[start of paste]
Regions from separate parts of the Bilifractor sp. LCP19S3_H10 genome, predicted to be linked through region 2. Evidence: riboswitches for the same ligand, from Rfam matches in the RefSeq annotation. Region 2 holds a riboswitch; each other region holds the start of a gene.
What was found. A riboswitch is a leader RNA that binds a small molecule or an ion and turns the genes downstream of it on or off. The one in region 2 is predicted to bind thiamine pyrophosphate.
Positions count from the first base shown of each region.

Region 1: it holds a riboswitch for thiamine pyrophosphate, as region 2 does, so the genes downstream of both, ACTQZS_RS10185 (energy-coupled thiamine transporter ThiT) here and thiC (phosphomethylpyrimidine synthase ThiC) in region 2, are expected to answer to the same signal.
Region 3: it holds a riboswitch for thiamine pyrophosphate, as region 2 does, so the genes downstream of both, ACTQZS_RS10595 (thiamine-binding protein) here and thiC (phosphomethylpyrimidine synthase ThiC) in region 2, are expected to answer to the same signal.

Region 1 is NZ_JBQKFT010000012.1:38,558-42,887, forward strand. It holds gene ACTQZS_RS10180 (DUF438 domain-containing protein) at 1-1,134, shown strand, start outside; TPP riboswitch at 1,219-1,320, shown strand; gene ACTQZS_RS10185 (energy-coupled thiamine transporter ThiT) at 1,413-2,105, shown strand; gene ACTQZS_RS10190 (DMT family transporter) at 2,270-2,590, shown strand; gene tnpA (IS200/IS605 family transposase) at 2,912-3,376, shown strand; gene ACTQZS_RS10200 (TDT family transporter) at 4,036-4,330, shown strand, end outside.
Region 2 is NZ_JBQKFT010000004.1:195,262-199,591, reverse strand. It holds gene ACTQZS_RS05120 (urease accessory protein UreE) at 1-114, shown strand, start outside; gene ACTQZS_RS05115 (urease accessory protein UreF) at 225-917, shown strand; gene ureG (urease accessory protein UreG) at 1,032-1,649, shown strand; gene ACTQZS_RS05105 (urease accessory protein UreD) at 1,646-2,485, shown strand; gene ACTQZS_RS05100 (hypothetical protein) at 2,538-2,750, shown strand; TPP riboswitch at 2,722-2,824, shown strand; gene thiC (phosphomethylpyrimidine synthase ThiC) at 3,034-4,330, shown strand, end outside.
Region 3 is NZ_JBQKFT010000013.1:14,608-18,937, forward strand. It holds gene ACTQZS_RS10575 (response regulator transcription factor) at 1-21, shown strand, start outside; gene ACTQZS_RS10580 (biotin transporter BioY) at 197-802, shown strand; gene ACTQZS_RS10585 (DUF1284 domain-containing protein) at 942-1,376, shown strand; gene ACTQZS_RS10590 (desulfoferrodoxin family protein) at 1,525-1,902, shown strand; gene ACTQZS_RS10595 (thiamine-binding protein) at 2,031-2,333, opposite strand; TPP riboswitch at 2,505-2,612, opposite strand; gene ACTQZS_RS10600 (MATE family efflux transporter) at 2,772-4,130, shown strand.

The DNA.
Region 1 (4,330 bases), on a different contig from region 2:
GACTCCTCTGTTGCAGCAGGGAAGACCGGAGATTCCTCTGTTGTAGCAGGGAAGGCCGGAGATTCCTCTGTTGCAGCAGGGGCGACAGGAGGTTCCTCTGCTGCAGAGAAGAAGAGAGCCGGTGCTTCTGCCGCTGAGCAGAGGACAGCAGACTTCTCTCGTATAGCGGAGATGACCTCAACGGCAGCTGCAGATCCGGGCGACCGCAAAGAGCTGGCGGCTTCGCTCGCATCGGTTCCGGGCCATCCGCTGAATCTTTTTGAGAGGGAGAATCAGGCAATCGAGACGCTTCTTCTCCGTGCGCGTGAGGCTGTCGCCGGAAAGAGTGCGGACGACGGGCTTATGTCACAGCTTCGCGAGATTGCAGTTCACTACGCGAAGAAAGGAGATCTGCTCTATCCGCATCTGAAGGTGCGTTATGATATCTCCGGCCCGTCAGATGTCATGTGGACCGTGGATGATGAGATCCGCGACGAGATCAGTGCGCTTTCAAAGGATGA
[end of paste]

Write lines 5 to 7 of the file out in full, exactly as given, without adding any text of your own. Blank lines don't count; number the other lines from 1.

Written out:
Region 3: it holds a riboswitch for thiamine pyrophosphate, as region 2 does, so the genes downstream of both, ACTQZS_RS10595 (thiamine-binding protein) here and thiC (phosphomethylpyrimidine synthase ThiC) in region 2, are expected to answer to the same signal.

Region 1 is NZ_JBQKFT010000012.1:38,558-42,887, forward strand. It holds gene ACTQZS_RS10180 (DUF438 domain-containing protein) at 1-1,134, shown strand, start outside; TPP riboswitch at 1,219-1,320, shown strand; gene ACTQZS_RS10185 (energy-coupled thiamine transporter ThiT) at 1,413-2,105, shown strand; gene ACTQZS_RS10190 (DMT family transporter) at 2,270-2,590, shown strand; gene tnpA (IS200/IS605 family transposase) at 2,912-3,376, shown strand; gene ACTQZS_RS10200 (TDT family transporter) at 4,036-4,330, shown strand, end outside.
Region 2 is NZ_JBQKFT010000004.1:195,262-199,591, reverse strand. It holds gene ACTQZS_RS05120 (urease accessory protein UreE) at 1-114, shown strand, start outside; gene ACTQZS_RS05115 (urease accessory protein UreF) at 225-917, shown strand; gene ureG (urease accessory protein UreG) at 1,032-1,649, shown strand; gene ACTQZS_RS05105 (urease accessory protein UreD) at 1,646-2,485, shown strand; gene ACTQZS_RS05100 (hypothetical protein) at 2,538-2,750, shown strand; TPP riboswitch at 2,722-2,824, shown strand; gene thiC (phosphomethylpyrimidine synthase ThiC) at 3,034-4,330, shown strand, end outside.